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  1. Newbie
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    #1

    subject to or subjected to

    Should it be "subject to" or "subjected to" for the sentence below ?

    'If companies insisted for the product to carry therapeutic claims, they would then be subject to pre-market control under ABC'.

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    #2

    Re: subject to or subjected to

    They are both fine in this sentence.

  2. Khosro's Avatar
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    #3

    Re: subject to or subjected to

    Quote Originally Posted by lam yin View Post
    Should it be "subject to" or "subjected to" for the sentence below ?

    'If companies insisted for the product to carry therapeutic claims, they would then be subject to pre-market control under ABC'.
    Hello Birdeen's call! I think you are not completelly right here. As we are talking about "pre-market control under ABC" I think that "subject to" is much better.

    "subject to": Here "subject" is used as an adjective.
    "subjected to": here we have "subject" as a verb and "would be subjected to" is in the passive form.

    And "subject" when used as an adjective has not the same meaning as when it is used as a verb.

    subject (verb): to make someone exprience something unpleasant (subject somebody to something): "Her husband subjected her to years of physical abuse."

    Ofcourse in lam yin's sentence we can assume the companies to be made to exprience something unpleasant by "pre-market control under ABC" but in my opinion that is not the point and "subject to" is better than "subjected to" here.

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    #4

    Re: subject to or subjected to

    thanks Khosro for the explanation

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    #5

    Re: subject to or subjected to

    You took only one definition from the dictionary, Khosro. There are more:
    tr.v. (sb-jkt) subĚjectĚed, subĚjectĚing, subĚjects
    1. To submit for consideration.
    2. To submit to the authority of.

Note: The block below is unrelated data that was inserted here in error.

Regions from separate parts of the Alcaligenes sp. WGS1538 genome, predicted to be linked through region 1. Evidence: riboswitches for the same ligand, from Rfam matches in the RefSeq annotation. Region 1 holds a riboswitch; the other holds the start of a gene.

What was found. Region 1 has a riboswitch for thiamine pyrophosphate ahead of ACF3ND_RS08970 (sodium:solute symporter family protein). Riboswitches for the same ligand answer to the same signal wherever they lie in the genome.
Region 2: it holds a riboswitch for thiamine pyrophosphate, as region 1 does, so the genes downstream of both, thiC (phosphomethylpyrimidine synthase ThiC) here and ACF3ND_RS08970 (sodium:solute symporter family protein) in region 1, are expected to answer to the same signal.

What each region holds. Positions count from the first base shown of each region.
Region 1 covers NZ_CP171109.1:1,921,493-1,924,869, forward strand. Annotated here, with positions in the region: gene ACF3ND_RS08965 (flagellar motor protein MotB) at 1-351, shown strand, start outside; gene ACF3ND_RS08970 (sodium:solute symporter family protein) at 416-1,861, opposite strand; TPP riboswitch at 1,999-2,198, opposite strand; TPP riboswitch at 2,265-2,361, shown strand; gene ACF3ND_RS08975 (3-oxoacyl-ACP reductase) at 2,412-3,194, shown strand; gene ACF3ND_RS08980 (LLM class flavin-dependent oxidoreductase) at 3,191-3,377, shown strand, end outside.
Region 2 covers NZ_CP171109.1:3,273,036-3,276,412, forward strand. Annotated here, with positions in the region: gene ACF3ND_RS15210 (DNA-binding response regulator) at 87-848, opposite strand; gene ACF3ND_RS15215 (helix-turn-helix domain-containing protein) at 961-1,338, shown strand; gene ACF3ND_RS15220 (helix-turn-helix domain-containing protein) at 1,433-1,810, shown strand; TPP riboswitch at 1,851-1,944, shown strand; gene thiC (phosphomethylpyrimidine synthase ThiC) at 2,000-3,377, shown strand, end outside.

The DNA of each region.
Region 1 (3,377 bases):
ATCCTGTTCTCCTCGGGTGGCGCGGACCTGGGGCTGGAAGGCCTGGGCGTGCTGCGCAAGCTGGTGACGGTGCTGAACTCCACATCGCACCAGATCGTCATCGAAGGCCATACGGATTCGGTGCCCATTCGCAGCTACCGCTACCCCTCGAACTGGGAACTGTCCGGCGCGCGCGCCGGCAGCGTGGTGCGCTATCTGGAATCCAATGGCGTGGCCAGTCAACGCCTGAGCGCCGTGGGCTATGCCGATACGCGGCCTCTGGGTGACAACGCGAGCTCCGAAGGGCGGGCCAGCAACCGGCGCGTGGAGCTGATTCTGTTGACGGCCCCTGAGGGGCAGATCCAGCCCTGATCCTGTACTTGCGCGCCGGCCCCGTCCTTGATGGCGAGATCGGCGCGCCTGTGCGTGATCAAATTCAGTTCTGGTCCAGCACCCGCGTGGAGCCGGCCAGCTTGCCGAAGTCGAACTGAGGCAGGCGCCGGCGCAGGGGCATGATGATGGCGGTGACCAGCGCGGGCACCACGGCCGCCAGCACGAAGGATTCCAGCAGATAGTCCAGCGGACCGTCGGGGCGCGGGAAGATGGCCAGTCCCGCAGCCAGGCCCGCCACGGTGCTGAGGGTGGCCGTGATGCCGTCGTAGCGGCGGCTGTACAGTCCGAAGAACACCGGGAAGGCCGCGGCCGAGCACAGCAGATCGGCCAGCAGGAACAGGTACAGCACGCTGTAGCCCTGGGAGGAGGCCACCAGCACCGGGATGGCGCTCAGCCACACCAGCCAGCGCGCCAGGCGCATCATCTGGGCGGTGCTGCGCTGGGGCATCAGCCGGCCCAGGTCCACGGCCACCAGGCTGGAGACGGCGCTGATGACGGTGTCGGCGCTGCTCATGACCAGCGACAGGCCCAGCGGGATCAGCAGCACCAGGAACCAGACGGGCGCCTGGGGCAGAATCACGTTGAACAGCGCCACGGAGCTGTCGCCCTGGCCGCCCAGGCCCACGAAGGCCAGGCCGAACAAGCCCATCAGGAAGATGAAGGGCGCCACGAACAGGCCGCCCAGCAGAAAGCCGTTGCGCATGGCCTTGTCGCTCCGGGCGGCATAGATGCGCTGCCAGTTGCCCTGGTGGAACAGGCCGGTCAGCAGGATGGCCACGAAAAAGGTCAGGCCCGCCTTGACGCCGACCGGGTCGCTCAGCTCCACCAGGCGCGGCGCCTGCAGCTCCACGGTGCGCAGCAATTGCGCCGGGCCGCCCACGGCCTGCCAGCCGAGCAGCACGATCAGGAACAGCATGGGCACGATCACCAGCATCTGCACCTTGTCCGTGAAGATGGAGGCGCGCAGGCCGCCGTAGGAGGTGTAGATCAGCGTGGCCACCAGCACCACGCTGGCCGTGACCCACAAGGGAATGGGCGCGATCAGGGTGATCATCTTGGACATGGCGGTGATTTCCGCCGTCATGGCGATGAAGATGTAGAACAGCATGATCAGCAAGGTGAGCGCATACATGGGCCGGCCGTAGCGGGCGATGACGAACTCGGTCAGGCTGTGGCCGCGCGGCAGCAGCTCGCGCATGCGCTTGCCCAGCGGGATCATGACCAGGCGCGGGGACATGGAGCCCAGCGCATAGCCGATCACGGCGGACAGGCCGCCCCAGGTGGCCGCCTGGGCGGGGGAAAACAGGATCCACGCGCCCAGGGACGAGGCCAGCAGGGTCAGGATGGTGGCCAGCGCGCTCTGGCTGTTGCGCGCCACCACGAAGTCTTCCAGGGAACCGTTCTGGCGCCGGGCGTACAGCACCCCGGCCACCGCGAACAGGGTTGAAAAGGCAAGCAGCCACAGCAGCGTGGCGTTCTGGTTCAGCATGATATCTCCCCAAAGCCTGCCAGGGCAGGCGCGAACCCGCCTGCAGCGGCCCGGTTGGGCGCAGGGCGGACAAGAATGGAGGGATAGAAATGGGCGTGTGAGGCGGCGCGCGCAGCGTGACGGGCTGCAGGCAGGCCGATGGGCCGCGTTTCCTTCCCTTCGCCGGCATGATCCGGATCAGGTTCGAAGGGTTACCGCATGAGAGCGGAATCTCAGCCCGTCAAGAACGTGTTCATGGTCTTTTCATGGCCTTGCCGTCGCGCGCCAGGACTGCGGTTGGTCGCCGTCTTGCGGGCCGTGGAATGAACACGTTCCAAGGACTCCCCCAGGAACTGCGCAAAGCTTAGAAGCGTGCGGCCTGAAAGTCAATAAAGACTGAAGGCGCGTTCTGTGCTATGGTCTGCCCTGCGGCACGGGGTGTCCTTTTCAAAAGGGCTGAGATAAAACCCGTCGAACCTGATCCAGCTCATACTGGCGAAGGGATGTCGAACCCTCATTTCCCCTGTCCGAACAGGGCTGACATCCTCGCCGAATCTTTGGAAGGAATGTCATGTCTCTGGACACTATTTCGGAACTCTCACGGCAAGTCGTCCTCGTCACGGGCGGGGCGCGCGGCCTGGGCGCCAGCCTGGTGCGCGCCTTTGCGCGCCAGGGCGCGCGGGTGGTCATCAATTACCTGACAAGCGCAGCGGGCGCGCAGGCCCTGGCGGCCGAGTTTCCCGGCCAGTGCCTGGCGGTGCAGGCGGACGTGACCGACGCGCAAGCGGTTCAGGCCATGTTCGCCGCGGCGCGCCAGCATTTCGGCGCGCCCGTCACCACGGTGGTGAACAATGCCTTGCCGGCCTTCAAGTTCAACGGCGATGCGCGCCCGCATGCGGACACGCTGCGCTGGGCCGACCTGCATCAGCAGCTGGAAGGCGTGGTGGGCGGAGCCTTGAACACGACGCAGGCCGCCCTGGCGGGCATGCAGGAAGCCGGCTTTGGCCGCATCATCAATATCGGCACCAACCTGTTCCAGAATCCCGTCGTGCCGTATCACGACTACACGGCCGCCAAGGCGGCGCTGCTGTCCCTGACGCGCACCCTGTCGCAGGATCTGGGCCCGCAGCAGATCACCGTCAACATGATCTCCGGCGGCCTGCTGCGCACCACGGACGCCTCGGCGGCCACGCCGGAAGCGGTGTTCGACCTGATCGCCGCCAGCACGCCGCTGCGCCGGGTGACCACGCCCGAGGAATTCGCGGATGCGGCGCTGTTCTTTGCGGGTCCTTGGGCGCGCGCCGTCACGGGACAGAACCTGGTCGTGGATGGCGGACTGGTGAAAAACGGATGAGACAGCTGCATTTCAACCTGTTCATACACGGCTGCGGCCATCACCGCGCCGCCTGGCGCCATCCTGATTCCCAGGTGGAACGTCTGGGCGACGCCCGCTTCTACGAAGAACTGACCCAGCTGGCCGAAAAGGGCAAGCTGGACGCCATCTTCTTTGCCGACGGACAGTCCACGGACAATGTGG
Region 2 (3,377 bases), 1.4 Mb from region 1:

3. To expose to something: patients subjected to infection.
    4. To cause to experience: subjected to extreme weather.
    5. To subjugate; subdue.
    (from the AHD)

    Also, it's rather clear that the pre-market control is not a desirable experience.

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    #6

    Re: subject to or subjected to

    I disagree with you BC. "Subject to" has a different connotation than "subjected to". The original sentence is correct.

    This is where using a dictionary to substantiate your argument is a poor tactic.

    Not a teacher

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    #7

    Re: subject to or subjected to

    thanks alleman

    I understand now "subject to" is correct one for the sentence.

  5. Raymott's Avatar
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    #8

    Re: subject to or subjected to

    Both choices work for this sentence, but they mean different things.
    Since there is an original sentence, and it makes sense (given no other context), there's no reason to suggest that it should be different. If the original sentence read "subjected to", there would still not be enough evidence to suggest that it should be changed to something else.

    To me, it's a choice between: being controlled by ABC (subjected to), and being liable to control by ABC (subject to). Who's to say what the author meant?

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    #9

    Re: subject to or subjected to

    Quote Originally Posted by allenman View Post
    The original sentence is correct.
    Yes, whichever is original, it is correct.

    I didn't use a dictionary to substantiate my argument. I used it to refute Khosro's dictionary argument.

  6. Khosro's Avatar
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    #10

    Re: subject to or subjected to

    Quote Originally Posted by birdeen's call View Post
    Yes, whichever is original, it is correct.

    I didn't use a dictionary to substantiate my argument. I used it to refute Khosro's dictionary argument.
    Sorry birdeen's call. You are right. My dictionary is not always reliable, and my second dictionary is old. That's the reason why in such cases I always check them with an online dictionary. But since last week my internet connection speed is worse than ever and I could not participate in the forum as I did before and many times I skipped the crucial stage of looking up the words in online dictionaries.

    Iran has the worst internet in the world and Korea has the best. Then how can I communicate with my korean forummates?

    As you and others said, both can be correct here, though I prefer "subject to" just because of the "ABC", it sounds more natural to me. Thank you all.

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